Man in 80s scammed out of lifetime savings despite telling teller of plan to transfer money

A lifetime of savings for the grandkids - gone, in a flash.  

"I never thought it would ever happen to me," said an Auckland 81-year-old granddad who didn't want to be named, his feeling of shame too great to bear.  

But it did, and the scam that stole $40,000 from the grandparent has since sparked impassioned calls for banks to review their practices.  

"I'm pretty upset. I didn't know which way to turn. I had that money saved up for my granddaughter and my son and his wife."  

 He says it all started with a phone call from someone claiming to be a police officer.  

 "I was told they were working on a sting. They wanted to transfer money into (my) bank account. I'd get instructions on who to send it to. So, I said 'Yeah, ok, I can do that if it's going to help the situation.'"  

 He made a trip to the bank to talk to a teller about transferring tens of thousands of dollars to an offshore account they'd never used before.   

It's at this point, critics say, the bank should have picked up the scam.   

The victim doesn't want the name of the bank to be revealed, but it's one of New Zealand's largest providers.   

In a statement, the bank in question said: "Our branch staff showed him material designed to help spot scams... and asked on three occasions if he was sure he wasn’t being scammed. The customer assured us the payment was legitimate."  

But victim advocates say banks should be doing more to protect their customers.   

"We know the scammers are grooming them," Independent Scam Investigator Bronwyn Groot told Newshub.   

"Don't rely on the one fact that... just because the customer says it - that makes it right. We know (scammers) are walking them through the process. Sometimes they're even on the phone when they walk into the branch."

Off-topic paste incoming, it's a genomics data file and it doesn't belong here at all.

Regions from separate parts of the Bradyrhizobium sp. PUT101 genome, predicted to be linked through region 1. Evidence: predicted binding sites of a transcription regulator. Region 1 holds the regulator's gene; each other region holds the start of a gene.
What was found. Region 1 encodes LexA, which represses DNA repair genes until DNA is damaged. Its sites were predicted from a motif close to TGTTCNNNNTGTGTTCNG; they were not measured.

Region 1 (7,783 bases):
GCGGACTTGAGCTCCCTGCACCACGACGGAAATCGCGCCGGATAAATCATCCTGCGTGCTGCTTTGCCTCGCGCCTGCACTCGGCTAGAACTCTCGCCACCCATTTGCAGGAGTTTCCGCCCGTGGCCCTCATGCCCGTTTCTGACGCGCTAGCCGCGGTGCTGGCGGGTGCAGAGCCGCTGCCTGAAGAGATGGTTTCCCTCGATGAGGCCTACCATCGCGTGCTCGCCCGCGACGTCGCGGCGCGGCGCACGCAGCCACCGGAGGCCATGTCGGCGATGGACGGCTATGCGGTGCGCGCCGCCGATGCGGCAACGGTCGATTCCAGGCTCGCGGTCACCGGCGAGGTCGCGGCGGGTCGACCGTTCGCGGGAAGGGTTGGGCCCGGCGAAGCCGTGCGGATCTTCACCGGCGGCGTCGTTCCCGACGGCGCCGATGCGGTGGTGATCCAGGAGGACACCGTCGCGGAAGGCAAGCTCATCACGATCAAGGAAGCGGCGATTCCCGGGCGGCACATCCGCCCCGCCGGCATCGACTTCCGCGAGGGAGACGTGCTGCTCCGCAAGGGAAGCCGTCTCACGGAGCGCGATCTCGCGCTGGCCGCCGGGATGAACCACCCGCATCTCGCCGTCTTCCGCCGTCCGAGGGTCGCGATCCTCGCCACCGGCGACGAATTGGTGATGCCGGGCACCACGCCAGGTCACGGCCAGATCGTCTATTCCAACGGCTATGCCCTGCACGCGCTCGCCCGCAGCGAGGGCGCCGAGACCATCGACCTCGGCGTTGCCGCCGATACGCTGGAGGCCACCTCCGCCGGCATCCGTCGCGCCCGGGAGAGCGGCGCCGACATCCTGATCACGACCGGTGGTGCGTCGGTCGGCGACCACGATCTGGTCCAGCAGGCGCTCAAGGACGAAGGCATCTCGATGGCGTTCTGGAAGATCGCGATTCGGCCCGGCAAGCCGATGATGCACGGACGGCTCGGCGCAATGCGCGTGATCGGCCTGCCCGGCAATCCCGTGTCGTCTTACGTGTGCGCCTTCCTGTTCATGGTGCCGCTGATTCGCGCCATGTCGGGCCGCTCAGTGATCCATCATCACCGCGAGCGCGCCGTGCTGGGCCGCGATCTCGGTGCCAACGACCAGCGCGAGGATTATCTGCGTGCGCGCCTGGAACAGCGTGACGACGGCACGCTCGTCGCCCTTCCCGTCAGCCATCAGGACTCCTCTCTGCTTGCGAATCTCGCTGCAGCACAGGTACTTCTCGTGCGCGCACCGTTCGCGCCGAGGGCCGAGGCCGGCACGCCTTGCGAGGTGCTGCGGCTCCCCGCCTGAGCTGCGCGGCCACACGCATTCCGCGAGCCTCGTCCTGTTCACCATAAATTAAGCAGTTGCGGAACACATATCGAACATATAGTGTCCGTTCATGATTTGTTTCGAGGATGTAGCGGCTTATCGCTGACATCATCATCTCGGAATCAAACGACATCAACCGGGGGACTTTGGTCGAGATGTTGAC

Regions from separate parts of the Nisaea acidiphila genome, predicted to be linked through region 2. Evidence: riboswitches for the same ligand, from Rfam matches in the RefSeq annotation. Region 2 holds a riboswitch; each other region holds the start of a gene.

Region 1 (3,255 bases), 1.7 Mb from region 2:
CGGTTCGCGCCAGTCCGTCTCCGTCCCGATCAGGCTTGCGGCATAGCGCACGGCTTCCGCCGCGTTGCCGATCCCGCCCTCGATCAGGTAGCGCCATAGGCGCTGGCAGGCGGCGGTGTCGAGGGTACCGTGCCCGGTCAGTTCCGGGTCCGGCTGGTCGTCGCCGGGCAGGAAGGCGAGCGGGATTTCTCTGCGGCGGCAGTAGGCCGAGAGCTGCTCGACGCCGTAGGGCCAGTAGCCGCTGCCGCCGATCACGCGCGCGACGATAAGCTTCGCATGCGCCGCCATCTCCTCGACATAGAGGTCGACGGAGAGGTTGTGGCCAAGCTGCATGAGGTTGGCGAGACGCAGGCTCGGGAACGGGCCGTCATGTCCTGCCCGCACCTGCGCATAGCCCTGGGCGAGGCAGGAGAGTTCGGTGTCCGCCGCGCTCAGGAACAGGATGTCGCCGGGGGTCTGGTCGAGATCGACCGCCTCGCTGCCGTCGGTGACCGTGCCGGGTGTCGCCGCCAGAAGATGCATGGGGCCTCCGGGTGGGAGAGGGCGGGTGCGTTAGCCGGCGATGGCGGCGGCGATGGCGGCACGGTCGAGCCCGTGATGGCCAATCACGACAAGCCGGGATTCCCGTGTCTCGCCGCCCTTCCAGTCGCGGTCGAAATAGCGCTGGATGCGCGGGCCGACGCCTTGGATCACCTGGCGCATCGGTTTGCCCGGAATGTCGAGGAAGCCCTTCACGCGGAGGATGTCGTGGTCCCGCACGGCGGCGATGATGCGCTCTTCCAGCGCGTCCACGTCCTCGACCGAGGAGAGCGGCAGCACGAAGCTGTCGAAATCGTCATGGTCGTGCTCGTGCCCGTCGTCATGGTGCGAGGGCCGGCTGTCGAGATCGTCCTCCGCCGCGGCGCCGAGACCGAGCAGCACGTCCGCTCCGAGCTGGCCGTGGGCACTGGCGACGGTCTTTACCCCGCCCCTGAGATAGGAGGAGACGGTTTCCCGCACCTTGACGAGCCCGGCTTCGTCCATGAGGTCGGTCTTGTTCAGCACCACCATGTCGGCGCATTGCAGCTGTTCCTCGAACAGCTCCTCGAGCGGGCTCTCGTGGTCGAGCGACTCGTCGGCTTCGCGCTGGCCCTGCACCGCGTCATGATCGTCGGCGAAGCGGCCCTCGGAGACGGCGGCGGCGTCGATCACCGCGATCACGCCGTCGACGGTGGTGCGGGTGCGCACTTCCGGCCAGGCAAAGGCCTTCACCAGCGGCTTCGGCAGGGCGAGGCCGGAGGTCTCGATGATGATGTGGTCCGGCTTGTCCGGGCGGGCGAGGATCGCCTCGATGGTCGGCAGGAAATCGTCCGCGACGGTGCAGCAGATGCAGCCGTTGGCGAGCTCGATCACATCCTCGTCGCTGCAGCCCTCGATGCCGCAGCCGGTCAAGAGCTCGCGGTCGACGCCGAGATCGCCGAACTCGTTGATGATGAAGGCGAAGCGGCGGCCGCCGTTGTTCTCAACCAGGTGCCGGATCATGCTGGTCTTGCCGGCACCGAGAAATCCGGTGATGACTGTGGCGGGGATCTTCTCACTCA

She says tellers should be asking more questions.  

"Did someone talk to you over the phone? Have you met this person? We also need banks to slow the payments down particularly when you've got someone whose spending pattern is outside the norm. Slow it down and give (the banks') fraud teams time to investigate it."  

Consumer NZ says banks around the world are already doing this  

 "Yes. New Zealand banking is behind."  

 Consumer NZ Chief Executive Jon Duffy says key safety measures are missing in New Zealand, in the name of convenience.   

 Last month New Zealand banks did say they'd do better. Among their promises was to establish an industry-wide checking service  

 But time is ticking.  

 "Given the pace the New Zealand banking systems moves at, it could be some years before we see this introduced," Duffy says.  

 All the while, the number of victims is growing.  

 "We are seeing an increase," warns Age Concern CEO Karen Billings-Jensen.  

 "I think what worries us, is that because of shame, they might not be telling the bank they've been involved in a scam."  

 Government cyber security organisation CERTNZ says Kiwis are losing millions every year, and police say they're swamped in callouts.  

 "Nationally there will be hundreds of cases a day being reported to police," says Detective Senior Sargeant Ryan Bunting. "We know not all fraud is reported, so we know the scale is truly massive."  

 A truly massive issue, that this 81-year-old grandfather wishes he'd had more help fighting.